The garden is located behind the Manse and is open to the public from dawn until dusk.
Visitors do not need an admission ticket to tour the gardens.

Framed by the Manse – the birthplace of Woodrow Wilson –  our museum, gift shop, and archives buildings, our gardens are a hidden gem just waiting to welcome you.

Located on three levels our gardens are a tucked away treasure that is open to the public from dawn to dusk each day free of charge or can be rented for private events. Pause on your journey to sit in one of our gazebos and imagine what life may have been like here in the mid-nineteenth century.


Started in 2018, our ongoing archaeological investigation continues to go beneath the garden to explore more of our hidden history.   The original property of the Manse extended to the west encompassing where the parking lot is today and to the south including where the house next door (The Smith House) is now located.   Behind the Manse, and in close proximity to the house, was a work-yard for the household.

Historical research locates a stable/carriage house/privy on the site in the approximate location of one of our gazebos. near Frederick St Primary sources also mention a smokehouse on the property, but its location is yet to be discovered. From the diary of the first minister to live in the home, we learn of the various plants that were grown, including fruit trees, a vegetable garden, and flowers.  

While we are in the early stages of archaeology, we do know that we have a site rich with intact deposits of artifacts. As the project moves forward we are committed to incorporating what we learn into every aspect of our interpretation. This research will guide us as we learn more about the people, including the enslaved individuals, who lived and worked in the house.

To contribute to this project please visit:


The original property of the Manse was much larger than the current lot.  The lot was a working farm for the family. In the diary of the first minister who lived in the home, we learn of the various plants that were added, including fruit trees, a vegetable garden, and flowers.  A stable was on the property and we learn from primary sources that there was a smokehouse on the property as well. The gardens and grounds were tend by enslaved individuals who were owned by the family.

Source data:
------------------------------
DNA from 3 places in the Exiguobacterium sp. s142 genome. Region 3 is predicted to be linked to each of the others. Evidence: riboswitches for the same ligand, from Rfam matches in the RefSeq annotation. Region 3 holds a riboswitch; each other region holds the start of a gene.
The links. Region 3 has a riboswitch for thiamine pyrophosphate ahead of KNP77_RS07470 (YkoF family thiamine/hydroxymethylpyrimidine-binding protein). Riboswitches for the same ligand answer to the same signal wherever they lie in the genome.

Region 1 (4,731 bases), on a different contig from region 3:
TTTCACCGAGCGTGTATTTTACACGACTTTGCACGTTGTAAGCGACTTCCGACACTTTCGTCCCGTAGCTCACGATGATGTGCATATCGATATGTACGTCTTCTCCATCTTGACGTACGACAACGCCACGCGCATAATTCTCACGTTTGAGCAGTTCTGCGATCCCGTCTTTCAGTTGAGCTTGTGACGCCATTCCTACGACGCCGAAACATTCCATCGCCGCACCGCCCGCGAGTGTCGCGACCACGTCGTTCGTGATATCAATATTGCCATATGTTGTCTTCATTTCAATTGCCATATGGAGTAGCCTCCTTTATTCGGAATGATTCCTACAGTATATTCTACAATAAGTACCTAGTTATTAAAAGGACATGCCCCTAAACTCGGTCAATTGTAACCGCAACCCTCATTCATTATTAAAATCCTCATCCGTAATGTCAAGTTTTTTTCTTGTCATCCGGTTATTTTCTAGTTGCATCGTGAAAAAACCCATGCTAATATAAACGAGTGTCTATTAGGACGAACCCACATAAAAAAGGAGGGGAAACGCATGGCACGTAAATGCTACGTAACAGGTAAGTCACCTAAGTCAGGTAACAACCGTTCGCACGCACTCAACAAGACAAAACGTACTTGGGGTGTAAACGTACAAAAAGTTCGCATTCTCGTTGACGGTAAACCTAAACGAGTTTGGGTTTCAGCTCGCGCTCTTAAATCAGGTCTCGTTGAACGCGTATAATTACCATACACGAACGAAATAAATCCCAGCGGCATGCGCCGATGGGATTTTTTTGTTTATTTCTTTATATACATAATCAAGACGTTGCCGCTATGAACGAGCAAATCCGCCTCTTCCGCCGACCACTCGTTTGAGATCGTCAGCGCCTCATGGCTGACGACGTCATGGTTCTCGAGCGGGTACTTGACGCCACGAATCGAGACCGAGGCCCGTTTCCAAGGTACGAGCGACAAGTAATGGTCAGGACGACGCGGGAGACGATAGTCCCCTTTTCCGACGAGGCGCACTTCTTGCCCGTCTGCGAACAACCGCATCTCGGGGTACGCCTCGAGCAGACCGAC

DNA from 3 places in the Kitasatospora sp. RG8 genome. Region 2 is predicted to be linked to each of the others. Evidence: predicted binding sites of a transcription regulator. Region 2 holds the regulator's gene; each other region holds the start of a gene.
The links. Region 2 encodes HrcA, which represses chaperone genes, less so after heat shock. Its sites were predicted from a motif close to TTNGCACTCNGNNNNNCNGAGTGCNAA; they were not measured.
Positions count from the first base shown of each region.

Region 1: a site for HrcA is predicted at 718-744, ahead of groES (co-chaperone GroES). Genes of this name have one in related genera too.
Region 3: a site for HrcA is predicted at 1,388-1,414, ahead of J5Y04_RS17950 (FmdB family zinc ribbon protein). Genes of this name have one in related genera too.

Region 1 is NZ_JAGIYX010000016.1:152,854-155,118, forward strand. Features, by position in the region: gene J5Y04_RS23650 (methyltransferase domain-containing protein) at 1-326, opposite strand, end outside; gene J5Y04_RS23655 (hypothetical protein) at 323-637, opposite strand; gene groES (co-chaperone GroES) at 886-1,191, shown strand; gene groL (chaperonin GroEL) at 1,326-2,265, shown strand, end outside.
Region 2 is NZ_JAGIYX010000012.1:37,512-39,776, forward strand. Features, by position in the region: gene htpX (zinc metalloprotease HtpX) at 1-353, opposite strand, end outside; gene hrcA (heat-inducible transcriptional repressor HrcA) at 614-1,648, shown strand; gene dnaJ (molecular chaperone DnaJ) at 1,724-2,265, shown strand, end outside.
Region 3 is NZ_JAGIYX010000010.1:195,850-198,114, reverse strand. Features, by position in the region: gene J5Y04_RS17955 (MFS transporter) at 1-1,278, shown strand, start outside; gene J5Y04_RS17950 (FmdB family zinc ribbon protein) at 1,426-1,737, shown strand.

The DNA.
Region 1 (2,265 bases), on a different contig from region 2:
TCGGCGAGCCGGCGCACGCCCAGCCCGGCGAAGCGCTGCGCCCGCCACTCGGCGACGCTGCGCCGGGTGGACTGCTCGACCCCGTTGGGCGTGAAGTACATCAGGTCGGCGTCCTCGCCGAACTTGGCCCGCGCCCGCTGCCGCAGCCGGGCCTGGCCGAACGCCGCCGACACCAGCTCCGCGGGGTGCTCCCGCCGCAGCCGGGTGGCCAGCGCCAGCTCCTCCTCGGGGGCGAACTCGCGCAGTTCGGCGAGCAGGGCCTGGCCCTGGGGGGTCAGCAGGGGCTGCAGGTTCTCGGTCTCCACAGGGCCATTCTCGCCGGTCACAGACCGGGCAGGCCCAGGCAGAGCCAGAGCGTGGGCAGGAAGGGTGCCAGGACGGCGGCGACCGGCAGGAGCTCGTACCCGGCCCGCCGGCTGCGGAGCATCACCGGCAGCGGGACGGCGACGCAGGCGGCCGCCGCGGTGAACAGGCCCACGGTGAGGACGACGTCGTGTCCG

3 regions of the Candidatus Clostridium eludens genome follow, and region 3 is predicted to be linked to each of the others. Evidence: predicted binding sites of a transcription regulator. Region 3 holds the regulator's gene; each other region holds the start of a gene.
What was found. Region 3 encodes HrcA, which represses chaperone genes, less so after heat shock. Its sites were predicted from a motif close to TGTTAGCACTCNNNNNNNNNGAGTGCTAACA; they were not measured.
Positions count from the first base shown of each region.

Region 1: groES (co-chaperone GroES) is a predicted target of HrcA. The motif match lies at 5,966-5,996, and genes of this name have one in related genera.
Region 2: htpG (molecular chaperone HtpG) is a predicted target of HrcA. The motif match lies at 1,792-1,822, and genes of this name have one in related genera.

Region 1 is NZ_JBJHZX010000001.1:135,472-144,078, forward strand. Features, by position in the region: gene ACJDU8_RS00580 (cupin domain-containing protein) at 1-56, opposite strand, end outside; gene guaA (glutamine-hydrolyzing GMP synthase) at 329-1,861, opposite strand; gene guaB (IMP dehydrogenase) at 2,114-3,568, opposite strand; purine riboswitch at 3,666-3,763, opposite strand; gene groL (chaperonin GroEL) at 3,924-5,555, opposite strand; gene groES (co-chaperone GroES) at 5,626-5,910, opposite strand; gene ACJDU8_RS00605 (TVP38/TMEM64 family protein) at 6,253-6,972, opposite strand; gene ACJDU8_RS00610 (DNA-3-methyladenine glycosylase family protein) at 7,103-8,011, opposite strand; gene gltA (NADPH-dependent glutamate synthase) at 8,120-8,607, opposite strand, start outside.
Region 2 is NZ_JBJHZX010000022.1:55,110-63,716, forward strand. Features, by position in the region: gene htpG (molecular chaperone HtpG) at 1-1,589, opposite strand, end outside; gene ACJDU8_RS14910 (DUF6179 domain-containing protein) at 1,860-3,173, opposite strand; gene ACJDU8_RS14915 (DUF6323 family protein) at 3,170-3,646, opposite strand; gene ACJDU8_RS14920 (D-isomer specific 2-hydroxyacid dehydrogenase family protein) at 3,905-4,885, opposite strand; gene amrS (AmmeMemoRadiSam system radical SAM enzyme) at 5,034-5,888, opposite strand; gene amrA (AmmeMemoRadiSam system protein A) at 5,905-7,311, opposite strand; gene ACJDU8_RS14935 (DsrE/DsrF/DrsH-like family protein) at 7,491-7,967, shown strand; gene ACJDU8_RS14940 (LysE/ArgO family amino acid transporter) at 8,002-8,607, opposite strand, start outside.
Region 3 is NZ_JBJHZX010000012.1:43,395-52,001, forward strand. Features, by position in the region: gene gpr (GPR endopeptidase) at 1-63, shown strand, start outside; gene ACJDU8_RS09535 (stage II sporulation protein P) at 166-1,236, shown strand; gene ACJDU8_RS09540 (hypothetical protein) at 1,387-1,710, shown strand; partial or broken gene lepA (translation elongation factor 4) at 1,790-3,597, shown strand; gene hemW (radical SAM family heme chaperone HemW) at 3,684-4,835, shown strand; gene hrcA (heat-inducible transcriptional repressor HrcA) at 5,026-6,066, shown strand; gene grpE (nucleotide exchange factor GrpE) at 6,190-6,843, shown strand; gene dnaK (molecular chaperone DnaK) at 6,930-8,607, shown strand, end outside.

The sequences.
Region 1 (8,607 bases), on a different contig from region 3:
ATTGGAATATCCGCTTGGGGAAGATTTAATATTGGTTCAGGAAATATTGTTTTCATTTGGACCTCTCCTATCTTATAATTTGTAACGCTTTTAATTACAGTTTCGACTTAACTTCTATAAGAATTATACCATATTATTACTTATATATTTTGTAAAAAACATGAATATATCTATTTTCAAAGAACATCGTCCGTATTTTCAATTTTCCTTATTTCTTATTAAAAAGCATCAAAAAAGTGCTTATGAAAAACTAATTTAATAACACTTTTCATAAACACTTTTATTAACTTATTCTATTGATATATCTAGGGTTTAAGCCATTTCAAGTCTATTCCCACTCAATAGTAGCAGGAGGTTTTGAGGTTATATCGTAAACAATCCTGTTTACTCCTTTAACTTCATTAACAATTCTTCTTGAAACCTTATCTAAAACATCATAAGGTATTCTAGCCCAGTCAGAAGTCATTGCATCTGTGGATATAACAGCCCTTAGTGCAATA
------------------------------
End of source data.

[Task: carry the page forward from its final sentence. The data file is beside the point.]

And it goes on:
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The first gardens, designed in 1933 by Richmond landscape architect Charles F. Gillette was done as a project by the Garden Club of Virginia.  The Victorian restoration, suitable to the 1846 bowknot garden would not have been part of the home during Wilson’s time in the garden, but was a popular feature during the colonial revival period. construction date of the house, the gardens included two terraces, the lower one featuring boxwood-lined bowknot beds, the only bowknot garden that Gillette created.  To further highlight the features of the gardens, a brick terrace and pathways, designed by landscape architect Ralph E. Griswold were erected in 1967-
68. In 2008, the Garden Club of Virginia brought new life back to the garden by rebuilding perimeter fencing, planting new boxwoods, lilacs, hostas and perennials.

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Unfortunately, in 2015, the boxwood blight (Cylindrocladium buxicola) disease destroyed the boxwoods in the lower garden. The disease was first identified in Virginia in 2011, and by 2013, several properties around the Commonwealth were infected with the fungus. Symptoms of the disease include brown leaf spots that lead to defoliation and black streaking on boxwood stem tissue. The boxwoods were removed in fall 2016, and plans for a new design of the garden are currently ongoing.